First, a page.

‘A big, generous heart’: Former aides remember Louisiana Gov. Kathleen Blanco

Louisiana

When doctors diagnosed former Louisiana Gov. Kathleen Blanco with terminal eye cancer in late 2017, they said she had but months to live.

Blanco’s death Sunday afternoon, nearly two years since her diagnosis, came later than some of her closest confidants ever expected. Former aides who praise Blanco’s listening skills say her final months offered a gift — to hear one more time from the people she met.

“There was a peace about her,” said LSU journalism professor Robert Mann, who served as the former governor’s communications director. “I do believe that she was blessed with hearing from a lot of people. I’m glad she had that.”

“She made you feel very special, like you were the only person on Earth she was talking to,” said state Higher Education Commissioner Kim Hunter Reed, who served as Blanco’s deputy chief of staff. “She had a big, generous heart with room for everybody.”

Blanco, a former high school teacher, was one of the first women to navigate Louisiana politics. The Democrat joined the state political scene in 1984, as one of the few female state representatives. In 1989, she became the first female member of the state’s Public Service Commission. She was elected lieutenant governor in 1996, serving until she became the state’s first female governor in 2004.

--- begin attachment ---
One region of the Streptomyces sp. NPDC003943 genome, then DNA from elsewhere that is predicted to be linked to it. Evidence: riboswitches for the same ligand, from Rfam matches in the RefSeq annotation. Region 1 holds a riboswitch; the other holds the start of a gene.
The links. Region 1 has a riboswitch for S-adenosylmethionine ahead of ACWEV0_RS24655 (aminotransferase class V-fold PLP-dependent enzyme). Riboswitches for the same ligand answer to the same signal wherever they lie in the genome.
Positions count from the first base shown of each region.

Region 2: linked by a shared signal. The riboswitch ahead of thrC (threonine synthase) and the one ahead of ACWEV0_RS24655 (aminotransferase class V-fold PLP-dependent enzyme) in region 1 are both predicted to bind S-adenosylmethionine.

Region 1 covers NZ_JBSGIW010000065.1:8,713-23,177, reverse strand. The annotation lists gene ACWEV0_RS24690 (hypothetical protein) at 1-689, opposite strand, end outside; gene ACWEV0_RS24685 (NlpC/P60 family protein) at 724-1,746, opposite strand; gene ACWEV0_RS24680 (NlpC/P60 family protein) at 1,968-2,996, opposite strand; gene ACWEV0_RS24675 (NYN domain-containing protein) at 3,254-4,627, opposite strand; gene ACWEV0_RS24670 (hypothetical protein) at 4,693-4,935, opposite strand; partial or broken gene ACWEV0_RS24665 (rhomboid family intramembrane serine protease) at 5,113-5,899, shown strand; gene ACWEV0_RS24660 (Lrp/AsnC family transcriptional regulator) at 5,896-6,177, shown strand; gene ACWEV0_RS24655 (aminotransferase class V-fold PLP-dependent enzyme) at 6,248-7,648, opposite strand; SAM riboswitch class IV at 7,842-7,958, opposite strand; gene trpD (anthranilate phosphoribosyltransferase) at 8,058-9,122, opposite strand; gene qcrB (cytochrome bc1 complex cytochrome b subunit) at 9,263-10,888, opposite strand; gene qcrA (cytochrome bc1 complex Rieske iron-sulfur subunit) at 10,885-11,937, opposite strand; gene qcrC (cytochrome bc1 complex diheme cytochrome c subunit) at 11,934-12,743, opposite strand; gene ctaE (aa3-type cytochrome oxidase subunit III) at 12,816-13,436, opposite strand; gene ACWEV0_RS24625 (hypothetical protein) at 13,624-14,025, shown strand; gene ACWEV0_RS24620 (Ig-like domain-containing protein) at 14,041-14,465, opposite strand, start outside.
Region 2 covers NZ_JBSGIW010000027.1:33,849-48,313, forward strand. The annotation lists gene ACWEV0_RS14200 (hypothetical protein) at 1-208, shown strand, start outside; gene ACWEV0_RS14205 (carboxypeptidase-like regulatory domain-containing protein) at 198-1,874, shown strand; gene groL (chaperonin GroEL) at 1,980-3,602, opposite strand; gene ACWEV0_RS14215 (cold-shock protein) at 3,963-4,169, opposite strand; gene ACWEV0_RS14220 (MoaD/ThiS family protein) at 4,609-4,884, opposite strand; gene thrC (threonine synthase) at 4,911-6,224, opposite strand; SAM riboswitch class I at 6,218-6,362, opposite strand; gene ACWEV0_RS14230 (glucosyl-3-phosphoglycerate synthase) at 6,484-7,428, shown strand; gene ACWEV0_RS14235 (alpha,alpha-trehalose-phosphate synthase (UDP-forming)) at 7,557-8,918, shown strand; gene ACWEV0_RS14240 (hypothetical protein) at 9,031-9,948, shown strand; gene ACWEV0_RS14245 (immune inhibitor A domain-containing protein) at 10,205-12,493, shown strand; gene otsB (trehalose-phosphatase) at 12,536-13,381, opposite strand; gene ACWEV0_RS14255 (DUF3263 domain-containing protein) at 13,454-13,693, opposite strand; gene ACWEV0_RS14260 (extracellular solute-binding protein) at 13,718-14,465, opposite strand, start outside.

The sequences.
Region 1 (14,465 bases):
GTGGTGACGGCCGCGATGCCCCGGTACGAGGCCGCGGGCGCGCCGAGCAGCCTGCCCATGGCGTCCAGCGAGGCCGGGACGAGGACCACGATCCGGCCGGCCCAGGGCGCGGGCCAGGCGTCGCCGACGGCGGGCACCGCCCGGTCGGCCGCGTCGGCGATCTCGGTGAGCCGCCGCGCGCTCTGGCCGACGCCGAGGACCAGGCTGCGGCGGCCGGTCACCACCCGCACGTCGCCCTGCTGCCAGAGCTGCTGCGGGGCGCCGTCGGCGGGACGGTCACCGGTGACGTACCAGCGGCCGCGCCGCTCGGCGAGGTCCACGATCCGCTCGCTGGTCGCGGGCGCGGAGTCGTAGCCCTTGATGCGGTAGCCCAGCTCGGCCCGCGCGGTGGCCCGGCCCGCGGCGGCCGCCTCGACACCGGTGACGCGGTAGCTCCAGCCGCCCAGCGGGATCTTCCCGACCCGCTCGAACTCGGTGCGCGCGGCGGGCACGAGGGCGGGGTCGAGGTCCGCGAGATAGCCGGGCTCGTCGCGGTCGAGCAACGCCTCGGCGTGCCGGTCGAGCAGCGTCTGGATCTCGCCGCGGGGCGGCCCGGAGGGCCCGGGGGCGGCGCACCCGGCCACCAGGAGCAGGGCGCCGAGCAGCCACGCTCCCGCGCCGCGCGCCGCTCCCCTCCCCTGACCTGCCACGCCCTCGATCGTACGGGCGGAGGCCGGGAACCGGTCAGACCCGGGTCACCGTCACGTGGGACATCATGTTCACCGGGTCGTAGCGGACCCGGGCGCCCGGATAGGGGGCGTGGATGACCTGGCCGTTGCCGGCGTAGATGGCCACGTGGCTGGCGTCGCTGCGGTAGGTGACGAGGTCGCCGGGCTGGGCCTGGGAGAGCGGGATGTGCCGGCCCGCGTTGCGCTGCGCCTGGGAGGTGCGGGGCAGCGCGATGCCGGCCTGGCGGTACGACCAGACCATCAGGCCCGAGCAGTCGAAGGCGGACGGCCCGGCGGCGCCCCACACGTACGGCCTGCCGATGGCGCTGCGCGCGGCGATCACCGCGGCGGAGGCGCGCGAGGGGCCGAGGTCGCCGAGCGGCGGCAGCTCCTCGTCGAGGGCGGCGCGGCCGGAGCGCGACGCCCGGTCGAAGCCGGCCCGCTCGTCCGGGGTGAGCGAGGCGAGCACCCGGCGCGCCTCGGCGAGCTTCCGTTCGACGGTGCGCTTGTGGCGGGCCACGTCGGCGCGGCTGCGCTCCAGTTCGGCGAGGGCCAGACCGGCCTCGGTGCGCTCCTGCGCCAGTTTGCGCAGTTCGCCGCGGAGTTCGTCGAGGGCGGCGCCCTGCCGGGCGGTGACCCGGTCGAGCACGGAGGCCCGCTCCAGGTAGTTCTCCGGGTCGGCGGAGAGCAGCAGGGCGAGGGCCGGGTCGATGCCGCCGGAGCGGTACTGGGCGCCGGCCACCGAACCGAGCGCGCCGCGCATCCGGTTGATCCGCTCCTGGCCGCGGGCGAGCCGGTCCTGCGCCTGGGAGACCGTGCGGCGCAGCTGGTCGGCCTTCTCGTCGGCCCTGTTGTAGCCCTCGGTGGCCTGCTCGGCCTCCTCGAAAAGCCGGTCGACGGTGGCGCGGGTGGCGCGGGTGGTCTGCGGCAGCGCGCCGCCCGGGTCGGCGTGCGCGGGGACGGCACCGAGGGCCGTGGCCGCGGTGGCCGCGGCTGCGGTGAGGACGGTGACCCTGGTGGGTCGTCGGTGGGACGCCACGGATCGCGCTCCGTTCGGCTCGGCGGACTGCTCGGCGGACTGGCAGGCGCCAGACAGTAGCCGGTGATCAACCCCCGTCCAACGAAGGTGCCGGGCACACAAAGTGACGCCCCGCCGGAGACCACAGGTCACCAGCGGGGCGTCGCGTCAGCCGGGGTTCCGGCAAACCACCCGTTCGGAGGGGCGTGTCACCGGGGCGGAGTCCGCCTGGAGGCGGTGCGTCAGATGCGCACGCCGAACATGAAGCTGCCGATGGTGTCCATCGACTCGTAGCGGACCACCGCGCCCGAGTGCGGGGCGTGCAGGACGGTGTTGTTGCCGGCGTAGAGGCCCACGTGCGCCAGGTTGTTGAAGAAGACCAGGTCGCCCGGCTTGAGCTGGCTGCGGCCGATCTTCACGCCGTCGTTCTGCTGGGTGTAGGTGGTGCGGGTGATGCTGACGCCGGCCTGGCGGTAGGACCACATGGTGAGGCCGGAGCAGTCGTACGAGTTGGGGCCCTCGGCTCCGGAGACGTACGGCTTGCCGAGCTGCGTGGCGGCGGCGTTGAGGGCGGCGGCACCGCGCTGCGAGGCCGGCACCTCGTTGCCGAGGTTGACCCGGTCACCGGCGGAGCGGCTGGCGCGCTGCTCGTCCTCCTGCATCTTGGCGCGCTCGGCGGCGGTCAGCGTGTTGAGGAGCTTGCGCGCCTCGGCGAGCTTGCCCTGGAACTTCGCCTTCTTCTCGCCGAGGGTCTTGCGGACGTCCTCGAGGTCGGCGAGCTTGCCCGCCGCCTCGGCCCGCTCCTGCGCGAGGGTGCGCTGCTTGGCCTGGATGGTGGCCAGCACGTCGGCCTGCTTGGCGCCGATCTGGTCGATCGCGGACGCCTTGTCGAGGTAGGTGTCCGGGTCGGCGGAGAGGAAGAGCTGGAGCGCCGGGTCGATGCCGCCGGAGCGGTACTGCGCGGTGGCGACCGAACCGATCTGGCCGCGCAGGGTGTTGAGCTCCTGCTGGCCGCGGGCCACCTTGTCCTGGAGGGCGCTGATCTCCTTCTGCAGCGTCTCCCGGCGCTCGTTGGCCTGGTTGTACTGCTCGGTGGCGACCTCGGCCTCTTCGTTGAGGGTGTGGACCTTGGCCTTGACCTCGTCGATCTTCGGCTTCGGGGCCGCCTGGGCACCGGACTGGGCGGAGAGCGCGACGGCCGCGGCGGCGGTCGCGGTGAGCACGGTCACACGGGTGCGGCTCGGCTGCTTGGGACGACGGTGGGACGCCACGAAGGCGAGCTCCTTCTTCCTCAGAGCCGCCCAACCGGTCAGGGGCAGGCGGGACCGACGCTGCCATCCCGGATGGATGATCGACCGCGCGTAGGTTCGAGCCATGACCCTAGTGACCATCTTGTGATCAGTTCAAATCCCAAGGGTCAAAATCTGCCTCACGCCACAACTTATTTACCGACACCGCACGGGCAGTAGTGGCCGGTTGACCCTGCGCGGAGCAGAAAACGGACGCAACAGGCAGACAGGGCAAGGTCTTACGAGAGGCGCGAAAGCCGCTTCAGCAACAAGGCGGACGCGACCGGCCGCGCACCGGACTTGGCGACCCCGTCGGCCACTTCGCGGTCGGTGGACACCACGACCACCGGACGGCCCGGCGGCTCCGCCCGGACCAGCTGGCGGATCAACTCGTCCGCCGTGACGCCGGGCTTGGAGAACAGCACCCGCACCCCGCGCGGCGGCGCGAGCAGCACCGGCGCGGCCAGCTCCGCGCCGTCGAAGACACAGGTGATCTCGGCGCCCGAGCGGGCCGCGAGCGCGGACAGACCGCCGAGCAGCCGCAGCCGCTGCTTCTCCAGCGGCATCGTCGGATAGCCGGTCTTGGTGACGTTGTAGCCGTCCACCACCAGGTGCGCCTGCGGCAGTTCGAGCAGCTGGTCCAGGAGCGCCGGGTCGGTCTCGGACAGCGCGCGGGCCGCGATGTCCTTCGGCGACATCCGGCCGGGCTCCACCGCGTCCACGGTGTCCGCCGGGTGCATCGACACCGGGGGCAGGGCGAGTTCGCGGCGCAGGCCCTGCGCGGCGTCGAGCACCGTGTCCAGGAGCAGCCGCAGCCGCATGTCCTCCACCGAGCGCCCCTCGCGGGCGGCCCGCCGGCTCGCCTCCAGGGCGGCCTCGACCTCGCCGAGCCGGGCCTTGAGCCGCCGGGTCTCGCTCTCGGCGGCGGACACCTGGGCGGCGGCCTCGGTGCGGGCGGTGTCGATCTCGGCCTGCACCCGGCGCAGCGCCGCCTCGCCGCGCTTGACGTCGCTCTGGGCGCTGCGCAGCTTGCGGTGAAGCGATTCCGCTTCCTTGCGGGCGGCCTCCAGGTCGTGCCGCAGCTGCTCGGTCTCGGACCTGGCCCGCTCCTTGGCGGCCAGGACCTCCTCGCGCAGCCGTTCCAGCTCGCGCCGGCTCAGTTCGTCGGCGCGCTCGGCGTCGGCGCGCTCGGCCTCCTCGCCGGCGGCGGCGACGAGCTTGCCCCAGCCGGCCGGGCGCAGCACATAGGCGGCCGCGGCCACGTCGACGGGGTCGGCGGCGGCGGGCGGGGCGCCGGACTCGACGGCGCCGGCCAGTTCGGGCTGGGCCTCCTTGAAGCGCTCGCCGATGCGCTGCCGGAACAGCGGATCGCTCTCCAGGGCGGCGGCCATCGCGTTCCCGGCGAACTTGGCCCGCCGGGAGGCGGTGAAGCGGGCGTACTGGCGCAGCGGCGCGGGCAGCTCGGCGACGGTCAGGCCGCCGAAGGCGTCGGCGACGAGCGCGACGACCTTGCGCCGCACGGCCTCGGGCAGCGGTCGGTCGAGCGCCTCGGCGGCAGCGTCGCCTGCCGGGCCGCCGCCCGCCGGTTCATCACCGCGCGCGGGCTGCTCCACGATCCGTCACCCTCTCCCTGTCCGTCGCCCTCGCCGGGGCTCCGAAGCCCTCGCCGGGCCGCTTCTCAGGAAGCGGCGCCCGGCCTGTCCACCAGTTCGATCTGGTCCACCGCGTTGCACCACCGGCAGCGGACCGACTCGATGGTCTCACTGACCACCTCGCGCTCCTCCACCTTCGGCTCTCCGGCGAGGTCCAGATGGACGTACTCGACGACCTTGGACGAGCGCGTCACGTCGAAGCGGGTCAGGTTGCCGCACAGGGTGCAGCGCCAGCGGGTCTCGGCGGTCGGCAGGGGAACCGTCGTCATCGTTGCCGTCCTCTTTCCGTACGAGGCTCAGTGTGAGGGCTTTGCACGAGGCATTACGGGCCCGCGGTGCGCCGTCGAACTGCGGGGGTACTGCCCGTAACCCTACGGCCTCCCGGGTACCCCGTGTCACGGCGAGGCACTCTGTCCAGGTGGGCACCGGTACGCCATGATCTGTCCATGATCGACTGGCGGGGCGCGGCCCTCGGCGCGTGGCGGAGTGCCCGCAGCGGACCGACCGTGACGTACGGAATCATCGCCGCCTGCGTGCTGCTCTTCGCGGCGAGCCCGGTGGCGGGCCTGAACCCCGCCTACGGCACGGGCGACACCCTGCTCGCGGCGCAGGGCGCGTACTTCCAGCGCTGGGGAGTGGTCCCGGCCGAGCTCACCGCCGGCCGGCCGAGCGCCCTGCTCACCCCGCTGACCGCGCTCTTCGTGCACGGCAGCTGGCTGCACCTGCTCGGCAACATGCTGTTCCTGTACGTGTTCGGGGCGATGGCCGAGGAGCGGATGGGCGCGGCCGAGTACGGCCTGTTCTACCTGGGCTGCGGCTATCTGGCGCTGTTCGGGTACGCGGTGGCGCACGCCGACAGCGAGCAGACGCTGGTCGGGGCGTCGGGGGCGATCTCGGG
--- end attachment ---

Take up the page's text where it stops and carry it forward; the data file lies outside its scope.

Blanco’s governorship met backlash when Hurricane Katrina hit south Louisiana in August 2005. The storm left more than 1,400 people dead and thousands more without homes. Critics argued that state government leaders, including the governor, responded too slowly. Amid the tensions, Blanco chose not to seek a second term.

“To her credit, she never shifted blame back,” Mann said. “She just took it and did the best job she could.”

Education policy was Blanco’s strong suit, her former aides recall. She raised salaries for public school teachers, a feat not repeated until 2019 — almost 15 years later.

“Because there was a Kathleen Blanco, there will be students with access to need-based aid,” Reed said. “So many people are grateful that they knew Kathleen Blanco and sad that she had passed, but certainly rejoicing because she was a woman of deep faith.”

The former Kathleen Babineaux, 76, leaves behind husband Raymond “Coach” Blanco and five children. Her sixth child, Ben, died in an industrial crane accident in 1997.

Blanco also leaves behind five grandchildren. Reed recalls when Louisiana’s first female governor once asked a grandson if he ever thought about becoming governor someday.

“No way!” the boy exclaimed, according to Reed. “Being governor is a girl’s job.”

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